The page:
For a better understanding of the present invention, reference is made to the following detailed description of an exemplary embodiment of the invention, considered in conjunction with the accompanying drawings, in which:
FIG. 1 is an exploded perspective view of a plastic niche and lighting fixture assembly constructed in accordance with an exemplary embodiment of the present invention; and
FIG. 2 is a cross-sectional view of the plastic niche and lighting fixture assembly of FIG. 1 installed in a pool wall.
FIG. 1 shows a niche 10 which includes a housing 12 preferably formed of plastic by injection molding or an equivalent process and having a closed end 14 and an open end 16. A lighting fixture 18 is received within the housing 12 through the open end 16 thereof. As shall be described in greater detail below, the lighting fixture 18 functions to provide underwater illumination for a pool in which it is installed. An escutcheon ring 20 is joined to an upper flanged end 22 of the lighting fixture 18 by a ring clamp 24 and an associated bolt 26 and a mating nut 28. The ring 20 may be formed of plastic or metal. Proximate the open end 16 of the housing 12, the niche 10 has a mounting plate 30 which is affixed by self-threading screws 32, 34 and which threadedly receives a fastener 36, such as a screw or bolt, for joining the escutcheon ring 20 to the niche 10 (see FIG. 2). In the alternative, plate 30 may coact with a hook member associated with the ring 20 to retain the ring in position, as is common in the art.
Diametrically opposite the mounting plate 30, the housing 12 has a recess 38 sized and shaped to receive a short leg 40 of a generally "L"-shaped grounding strap 42. The grounding strap 42 also has a long leg 44, which includes a hole (not visible in FIG. 1) positioned so as to be in alignment with a corresponding hole (not visible in FIG. 1) provided in the side of the housing 12 when the short leg 40 of the grounding strap 42 is in place in the recess 38. A grounding lug 46 extends through the aligned holes in the housing 12 and the grounding strap 42 and threadedly receives a nut 48 disposed in the interior of the niche 10 for drawing the grounding lug 46 and the grounding strap 42 into snug mechanical and electrical contact to ensure a low-resistance, electrically-conductive pathway. The short leg 40 of the grounding strap 42 has a length of about 3/4 of an inch and a width of about 1/4 inches, while the long leg 44 of the grounding strap 42 has a length of about 5 inches and a width of about 1/4 inches.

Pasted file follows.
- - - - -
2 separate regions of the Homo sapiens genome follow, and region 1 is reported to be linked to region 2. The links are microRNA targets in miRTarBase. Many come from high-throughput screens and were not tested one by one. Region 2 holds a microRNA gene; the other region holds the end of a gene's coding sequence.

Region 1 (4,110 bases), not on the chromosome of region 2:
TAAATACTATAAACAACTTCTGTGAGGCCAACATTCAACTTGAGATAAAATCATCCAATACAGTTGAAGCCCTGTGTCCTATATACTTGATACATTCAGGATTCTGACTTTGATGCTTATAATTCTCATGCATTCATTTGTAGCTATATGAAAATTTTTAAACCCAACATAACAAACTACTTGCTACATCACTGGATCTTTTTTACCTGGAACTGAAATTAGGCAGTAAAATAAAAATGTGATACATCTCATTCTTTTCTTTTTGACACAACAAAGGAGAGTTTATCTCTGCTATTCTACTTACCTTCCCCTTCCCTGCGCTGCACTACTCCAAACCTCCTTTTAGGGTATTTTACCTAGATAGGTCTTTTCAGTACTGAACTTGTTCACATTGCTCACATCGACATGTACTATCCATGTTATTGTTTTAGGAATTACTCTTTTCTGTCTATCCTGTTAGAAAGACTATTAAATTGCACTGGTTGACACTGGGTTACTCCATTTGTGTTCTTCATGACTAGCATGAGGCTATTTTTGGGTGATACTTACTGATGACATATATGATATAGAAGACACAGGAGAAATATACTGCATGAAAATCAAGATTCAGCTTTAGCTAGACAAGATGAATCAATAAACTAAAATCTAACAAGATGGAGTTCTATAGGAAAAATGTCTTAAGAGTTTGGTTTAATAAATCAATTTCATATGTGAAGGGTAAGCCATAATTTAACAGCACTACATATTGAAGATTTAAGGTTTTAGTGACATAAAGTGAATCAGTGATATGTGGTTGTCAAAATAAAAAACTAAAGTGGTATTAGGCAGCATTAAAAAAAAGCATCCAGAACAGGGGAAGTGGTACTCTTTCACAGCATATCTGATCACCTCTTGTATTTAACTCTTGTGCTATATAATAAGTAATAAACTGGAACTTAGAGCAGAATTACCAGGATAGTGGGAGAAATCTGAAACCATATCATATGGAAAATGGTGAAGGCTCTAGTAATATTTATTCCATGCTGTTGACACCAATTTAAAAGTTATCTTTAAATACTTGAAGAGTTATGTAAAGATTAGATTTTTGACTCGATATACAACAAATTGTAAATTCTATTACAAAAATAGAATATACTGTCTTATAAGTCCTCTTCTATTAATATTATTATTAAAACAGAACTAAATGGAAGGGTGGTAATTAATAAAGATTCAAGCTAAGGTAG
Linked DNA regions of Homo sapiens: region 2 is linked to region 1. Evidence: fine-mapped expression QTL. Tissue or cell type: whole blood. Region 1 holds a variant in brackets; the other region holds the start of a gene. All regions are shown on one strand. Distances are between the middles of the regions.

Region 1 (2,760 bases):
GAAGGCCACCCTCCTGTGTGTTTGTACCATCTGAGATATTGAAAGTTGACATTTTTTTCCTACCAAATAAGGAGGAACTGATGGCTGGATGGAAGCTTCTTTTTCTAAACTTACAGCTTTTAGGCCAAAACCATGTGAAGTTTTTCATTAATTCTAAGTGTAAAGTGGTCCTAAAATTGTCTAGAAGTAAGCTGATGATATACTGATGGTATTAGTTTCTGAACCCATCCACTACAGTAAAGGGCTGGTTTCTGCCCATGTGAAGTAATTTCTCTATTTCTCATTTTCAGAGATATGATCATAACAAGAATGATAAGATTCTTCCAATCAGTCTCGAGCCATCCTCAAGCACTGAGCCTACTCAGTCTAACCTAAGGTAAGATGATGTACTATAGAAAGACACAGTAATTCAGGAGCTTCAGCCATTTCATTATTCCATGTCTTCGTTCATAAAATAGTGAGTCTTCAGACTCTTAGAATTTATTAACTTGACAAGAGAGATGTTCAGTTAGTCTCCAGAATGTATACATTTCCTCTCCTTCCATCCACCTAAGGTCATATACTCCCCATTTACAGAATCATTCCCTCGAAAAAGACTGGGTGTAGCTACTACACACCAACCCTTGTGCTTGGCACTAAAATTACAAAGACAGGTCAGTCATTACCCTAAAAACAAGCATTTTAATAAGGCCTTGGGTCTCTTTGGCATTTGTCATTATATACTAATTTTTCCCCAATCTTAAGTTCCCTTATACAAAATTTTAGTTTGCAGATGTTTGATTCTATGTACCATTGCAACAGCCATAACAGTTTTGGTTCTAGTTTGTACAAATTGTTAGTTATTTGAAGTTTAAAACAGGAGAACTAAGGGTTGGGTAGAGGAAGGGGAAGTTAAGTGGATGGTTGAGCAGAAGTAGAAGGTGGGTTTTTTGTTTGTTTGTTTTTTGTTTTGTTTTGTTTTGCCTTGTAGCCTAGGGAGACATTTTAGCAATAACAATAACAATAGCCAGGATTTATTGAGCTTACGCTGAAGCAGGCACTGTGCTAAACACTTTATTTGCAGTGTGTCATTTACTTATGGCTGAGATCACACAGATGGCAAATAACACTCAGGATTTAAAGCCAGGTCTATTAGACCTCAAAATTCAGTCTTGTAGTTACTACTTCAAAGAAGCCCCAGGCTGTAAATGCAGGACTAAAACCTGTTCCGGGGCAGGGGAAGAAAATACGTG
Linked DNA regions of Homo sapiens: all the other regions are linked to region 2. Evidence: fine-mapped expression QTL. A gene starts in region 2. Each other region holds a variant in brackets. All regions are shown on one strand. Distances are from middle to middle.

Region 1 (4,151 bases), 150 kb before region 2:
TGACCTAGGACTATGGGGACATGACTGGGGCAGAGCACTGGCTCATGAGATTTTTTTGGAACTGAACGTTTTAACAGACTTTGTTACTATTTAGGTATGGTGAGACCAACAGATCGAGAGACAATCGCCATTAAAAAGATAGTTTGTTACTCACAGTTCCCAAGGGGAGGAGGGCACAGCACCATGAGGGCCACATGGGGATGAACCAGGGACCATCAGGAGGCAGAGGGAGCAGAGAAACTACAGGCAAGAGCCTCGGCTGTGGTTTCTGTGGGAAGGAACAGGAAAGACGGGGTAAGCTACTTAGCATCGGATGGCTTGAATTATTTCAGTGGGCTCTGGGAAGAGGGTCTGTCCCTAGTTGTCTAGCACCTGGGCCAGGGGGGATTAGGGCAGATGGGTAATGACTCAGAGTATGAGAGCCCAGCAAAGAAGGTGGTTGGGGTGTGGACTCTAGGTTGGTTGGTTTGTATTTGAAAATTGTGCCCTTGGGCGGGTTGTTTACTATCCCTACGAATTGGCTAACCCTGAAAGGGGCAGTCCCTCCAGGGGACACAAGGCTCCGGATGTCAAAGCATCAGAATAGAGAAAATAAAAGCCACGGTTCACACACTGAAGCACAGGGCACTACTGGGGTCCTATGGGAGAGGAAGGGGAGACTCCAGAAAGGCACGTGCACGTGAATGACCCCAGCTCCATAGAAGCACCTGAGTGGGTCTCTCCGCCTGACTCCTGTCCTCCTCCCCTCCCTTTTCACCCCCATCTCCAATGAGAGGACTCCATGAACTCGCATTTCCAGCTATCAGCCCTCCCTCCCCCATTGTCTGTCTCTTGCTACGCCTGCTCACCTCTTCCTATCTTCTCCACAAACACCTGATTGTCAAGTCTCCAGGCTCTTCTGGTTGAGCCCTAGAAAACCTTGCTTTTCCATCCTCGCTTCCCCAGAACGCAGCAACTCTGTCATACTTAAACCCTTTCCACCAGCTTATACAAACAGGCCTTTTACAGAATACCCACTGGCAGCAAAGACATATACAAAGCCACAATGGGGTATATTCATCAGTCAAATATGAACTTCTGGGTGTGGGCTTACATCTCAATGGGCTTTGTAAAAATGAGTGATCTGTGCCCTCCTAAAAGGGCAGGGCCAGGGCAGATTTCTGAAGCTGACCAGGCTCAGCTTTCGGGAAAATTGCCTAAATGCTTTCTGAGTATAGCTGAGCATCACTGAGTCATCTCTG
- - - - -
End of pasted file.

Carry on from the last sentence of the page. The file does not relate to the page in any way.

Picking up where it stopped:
Because the niche 10 is designed for installation within the wall of an inground pool, the housing 12 has a flange 50 which can be imbedded in the concrete or gunite of the pool wall, thereby anchoring the housing 12 in place. A retainer lip 52 projects from the flange 50 in order to promote the retainment of finishing plaster when the niche 10 is being installed in a horizontal position.
The lighting fixture 18 has an outer shell 54 which is made from metal and which has a mounting bracket 56 rigidly affixed thereto by, for instance, welding. In the alternative, the bracket 56 may be eliminated if the escutcheon ring 20 is metal. In that instance, the escutcheon ring 20 will be conductively connected to the metal shell 18 via clamp ring 24 and screw 58 passing through the ring 20 will complete a conductive pathway to the strap 42. When used, the mounting bracket 56 receives a bolt 58, which is threaded into a bore 60 in the short leg 40 of the grounding strap 42 to thereby draw the mounting bracket 56 into an electrically conductive relationship with the grounding strap 42 and to also mechanically attach the lighting fixture 18 to the housing 12 of the niche 10.
The grounding lug 46 has a transverse hole (see FIG. 2) sized and shaped to receive a looped portion of a bonding wire 62. The looped portion of the bonding wire 62 is clamped in place by a set screw 64.
An elbow firing 66 and a slip fitting 68 are employed to provide an adjustable conduit for electric feed and ground lines entering the niche 10. The elbow fitting 66 and the slip fitting 68 will be described in greater detail below.
FIG. 2 shows the niche 10 installed within a wall 70 of an inground pool. An incandescent light socket 72 is provided within the shell 54 of the lighting fixture 18 and is held in place by welding, riveting, bolts or any other conventional means. A power cable 74, which supplies at least about 500 Watts of power, passes through the slip fitting 68 and the elbow fitting 66 and then into the housing 12 of the niche 10. A space 76 between the interior surface of the housing 12 and the shell 54 of the lighting fixture 18 accommodates water which serves to cool the lighting fixture 18 when it is heated by an incandescent bulb 78. Typically, the power cable 74 is coiled or wrapped around the shell 54 of the lighting fixture 18 to facilitate servicing.
As can be seen, the shell 54 of the lighting fixture 18 is sealed by virtue of a lens plate 80 and a gasket 82, which cooperate to prevent water from entering the shell 54. In addition, a cable seal 84 is provided to prevent water from entering the shell 54 at the point of entry of the power cable 74. For similar reasons, the socket 72 and connections to the power cable are pored with potting material 86.